Last summer I picked up a pair of Vans Authentics in white canvas. I have nothing bad to say about the shoe, but it lacked the support that I want in a tennis shoe. This is probably because I grew up in the Nike era of sneakers opposed to Chuck Taylors.
This is summer I purchased a pair of Tretorn Nylites in natural canvas. This shoe has all the pedigree of a Trad sneaker such as being featured in the Official Preppy Handbook (however, they didn’t make Billax’s list), but with sleeker lines and more support than other plain canvas sneakers.
I only have a handful of wears in at this time, but so far so good. The price is right at $65 and they are widely available. However, I have heard that they aren’t what they used to be. To that I say, “What is?”
Knit ties are a great choice for those that want a casual looking tie. Cotton knits are especially casual. Silk knits are also casual, but they are a notch dressier than cotton. Knit ties are easy enough to source in solid colors and stripes pop up here and there. They also won’t break the bank. I have wanted a striped knit tie for a while now, but have yet to find one that speaks to me.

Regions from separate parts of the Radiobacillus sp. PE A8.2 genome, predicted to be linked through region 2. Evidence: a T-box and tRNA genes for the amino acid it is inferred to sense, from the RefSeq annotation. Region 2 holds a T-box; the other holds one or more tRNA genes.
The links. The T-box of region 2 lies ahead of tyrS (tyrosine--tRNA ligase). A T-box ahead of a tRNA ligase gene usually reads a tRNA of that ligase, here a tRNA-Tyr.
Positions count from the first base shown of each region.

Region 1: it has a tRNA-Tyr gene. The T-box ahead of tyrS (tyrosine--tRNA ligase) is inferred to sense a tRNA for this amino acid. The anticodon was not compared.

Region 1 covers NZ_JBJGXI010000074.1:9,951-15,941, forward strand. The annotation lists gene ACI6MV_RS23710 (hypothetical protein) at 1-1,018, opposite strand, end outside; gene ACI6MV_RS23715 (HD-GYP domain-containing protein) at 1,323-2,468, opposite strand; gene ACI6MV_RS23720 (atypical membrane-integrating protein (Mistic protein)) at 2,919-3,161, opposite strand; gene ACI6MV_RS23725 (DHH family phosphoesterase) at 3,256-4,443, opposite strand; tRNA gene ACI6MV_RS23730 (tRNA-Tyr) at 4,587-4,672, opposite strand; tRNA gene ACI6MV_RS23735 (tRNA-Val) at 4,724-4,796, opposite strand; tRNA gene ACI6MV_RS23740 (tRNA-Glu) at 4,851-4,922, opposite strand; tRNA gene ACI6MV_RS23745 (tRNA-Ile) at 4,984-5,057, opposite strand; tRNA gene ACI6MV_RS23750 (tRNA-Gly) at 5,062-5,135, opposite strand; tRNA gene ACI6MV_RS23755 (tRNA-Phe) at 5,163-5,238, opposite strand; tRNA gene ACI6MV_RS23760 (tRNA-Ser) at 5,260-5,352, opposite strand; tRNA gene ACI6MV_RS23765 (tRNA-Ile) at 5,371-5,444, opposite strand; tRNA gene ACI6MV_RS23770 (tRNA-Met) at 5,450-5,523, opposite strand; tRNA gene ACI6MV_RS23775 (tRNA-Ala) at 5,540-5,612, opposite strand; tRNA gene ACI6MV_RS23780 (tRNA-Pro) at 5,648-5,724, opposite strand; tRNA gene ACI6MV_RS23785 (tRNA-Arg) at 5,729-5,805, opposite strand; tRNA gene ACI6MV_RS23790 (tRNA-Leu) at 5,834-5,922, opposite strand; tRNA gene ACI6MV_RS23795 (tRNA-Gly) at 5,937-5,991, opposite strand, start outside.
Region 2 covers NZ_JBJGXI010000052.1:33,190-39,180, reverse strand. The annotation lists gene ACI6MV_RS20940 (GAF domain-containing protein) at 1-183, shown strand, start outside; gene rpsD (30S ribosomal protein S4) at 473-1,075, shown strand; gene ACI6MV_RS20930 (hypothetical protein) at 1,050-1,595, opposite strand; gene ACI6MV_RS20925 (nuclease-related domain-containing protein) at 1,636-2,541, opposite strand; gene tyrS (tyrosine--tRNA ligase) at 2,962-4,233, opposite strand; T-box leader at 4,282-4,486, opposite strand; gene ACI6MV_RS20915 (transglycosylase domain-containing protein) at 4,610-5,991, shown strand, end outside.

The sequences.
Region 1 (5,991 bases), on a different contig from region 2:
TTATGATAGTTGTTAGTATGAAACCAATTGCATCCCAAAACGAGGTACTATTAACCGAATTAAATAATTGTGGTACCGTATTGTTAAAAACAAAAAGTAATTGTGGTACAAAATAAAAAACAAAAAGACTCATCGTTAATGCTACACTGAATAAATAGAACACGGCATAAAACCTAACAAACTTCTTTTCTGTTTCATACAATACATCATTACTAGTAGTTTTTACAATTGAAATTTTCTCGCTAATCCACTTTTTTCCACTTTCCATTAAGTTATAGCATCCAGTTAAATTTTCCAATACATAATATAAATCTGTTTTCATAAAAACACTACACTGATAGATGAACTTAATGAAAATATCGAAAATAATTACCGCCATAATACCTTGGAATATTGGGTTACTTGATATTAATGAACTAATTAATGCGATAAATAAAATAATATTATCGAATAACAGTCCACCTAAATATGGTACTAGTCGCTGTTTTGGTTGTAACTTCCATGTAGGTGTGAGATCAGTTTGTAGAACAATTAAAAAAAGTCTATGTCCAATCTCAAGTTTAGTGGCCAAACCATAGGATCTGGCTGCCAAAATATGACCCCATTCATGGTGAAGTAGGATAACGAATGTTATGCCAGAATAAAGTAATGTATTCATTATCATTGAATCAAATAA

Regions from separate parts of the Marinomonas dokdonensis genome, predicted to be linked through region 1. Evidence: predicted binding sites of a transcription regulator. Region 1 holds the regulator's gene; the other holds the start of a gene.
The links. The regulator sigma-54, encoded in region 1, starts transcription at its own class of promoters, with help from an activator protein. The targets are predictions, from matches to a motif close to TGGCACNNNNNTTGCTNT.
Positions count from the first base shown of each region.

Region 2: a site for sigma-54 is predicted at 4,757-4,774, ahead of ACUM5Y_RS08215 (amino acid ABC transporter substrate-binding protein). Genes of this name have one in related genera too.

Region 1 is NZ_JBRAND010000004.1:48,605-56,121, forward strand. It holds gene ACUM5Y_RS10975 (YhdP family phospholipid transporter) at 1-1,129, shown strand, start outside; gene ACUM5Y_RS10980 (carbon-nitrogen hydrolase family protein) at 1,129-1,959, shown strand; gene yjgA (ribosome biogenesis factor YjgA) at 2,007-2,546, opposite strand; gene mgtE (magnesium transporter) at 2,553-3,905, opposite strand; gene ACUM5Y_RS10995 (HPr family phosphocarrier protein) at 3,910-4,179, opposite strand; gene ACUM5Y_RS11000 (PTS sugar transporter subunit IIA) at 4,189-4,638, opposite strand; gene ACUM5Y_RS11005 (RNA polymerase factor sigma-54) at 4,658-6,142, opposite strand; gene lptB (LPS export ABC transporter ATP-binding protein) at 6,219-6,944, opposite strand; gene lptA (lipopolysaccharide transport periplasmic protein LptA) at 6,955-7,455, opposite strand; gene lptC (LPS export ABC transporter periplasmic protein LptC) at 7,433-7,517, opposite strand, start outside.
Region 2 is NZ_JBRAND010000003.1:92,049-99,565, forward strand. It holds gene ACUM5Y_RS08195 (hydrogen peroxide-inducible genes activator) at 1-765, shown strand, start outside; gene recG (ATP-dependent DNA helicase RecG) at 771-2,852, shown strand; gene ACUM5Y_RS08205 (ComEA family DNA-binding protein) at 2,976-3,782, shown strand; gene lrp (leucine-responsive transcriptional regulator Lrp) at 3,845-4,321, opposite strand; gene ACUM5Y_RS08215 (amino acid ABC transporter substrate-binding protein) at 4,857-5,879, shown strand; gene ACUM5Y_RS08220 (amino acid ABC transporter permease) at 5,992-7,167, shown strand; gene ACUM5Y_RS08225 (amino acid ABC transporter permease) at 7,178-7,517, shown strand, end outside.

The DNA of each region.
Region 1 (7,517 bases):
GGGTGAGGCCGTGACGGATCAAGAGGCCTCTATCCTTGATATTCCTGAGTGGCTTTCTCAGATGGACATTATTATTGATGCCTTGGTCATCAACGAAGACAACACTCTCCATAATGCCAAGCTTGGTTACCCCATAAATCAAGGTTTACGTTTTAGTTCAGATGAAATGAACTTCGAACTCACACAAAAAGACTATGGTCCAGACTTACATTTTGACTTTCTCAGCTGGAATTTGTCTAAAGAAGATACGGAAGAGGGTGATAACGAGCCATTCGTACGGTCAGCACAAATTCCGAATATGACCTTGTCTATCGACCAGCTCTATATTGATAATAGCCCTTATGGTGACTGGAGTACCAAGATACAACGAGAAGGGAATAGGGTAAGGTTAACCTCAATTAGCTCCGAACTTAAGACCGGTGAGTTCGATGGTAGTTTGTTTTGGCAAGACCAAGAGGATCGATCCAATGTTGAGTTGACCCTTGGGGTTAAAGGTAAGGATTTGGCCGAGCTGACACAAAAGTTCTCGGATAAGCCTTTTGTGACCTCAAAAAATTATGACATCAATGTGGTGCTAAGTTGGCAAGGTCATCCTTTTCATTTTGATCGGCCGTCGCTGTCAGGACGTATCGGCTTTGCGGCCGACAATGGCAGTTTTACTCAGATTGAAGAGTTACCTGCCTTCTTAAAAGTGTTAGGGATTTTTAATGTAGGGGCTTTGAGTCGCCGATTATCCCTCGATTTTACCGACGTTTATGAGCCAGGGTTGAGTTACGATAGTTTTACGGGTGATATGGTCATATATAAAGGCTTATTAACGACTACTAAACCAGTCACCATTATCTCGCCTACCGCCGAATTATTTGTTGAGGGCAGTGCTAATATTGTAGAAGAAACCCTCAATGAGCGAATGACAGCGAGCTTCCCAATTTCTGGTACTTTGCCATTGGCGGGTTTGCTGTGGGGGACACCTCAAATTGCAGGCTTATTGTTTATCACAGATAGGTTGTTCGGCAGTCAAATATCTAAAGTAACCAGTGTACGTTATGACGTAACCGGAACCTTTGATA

This is where Old College Ties comes into the picture. Old College Ties got their start back in 2011 making up crew ties for Groton School. Since then Old College Ties has helped to revive the rowing tradition of crew ties among a number of schools. You can read more about their history here (Old College Ties).
One of the coolest features of the site is the tie widget (Thanks for the tip Gamm68!). It allows you to make up ties virtually experimenting with colors and stripes. As you can see from the images above I had no trouble whipping up a few ties that I was ready to purchase.